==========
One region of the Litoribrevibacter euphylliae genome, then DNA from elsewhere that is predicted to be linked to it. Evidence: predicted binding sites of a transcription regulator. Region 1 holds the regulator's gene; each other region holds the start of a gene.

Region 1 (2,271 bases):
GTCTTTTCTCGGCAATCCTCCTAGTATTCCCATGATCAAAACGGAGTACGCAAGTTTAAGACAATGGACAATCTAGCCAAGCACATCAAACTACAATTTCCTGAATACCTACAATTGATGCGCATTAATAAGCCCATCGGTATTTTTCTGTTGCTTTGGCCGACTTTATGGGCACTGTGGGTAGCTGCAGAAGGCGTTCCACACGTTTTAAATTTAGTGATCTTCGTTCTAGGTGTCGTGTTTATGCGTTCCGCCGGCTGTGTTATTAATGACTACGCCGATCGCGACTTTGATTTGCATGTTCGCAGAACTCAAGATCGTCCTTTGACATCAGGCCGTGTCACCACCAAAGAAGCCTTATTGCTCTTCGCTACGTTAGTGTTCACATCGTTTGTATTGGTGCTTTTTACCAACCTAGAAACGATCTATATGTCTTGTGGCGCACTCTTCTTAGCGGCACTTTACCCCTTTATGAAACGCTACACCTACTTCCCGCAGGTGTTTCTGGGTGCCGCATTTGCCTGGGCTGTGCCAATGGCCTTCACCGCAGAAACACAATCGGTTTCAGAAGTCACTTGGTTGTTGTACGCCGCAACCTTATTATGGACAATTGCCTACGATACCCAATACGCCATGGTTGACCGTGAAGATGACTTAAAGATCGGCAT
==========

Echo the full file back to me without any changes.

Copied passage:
One region of the Litoribrevibacter euphylliae genome, then DNA from elsewhere that is predicted to be linked to it. Evidence: predicted binding sites of a transcription regulator. Region 1 holds the regulator's gene; each other region holds the start of a gene.

Region 1 (2,271 bases):
GTCTTTTCTCGGCAATCCTCCTAGTATTCCCATGATCAAAACGGAGTACGCAAGTTTAAGACAATGGACAATCTAGCCAAGCACATCAAACTACAATTTCCTGAATACCTACAATTGATGCGCATTAATAAGCCCATCGGTATTTTTCTGTTGCTTTGGCCGACTTTATGGGCACTGTGGGTAGCTGCAGAAGGCGTTCCACACGTTTTAAATTTAGTGATCTTCGTTCTAGGTGTCGTGTTTATGCGTTCCGCCGGCTGTGTTATTAATGACTACGCCGATCGCGACTTTGATTTGCATGTTCGCAGAACTCAAGATCGTCCTTTGACATCAGGCCGTGTCACCACCAAAGAAGCCTTATTGCTCTTCGCTACGTTAGTGTTCACATCGTTTGTATTGGTGCTTTTTACCAACCTAGAAACGATCTATATGTCTTGTGGCGCACTCTTCTTAGCGGCACTTTACCCCTTTATGAAACGCTACACCTACTTCCCGCAGGTGTTTCTGGGTGCCGCATTTGCCTGGGCTGTGCCAATGGCCTTCACCGCAGAAACACAATCGGTTTCAGAAGTCACTTGGTTGTTGTACGCCGCAACCTTATTATGGACAATTGCCTACGATACCCAATACGCCATGGTTGACCGTGAAGATGACTTAAAGATCGGCAT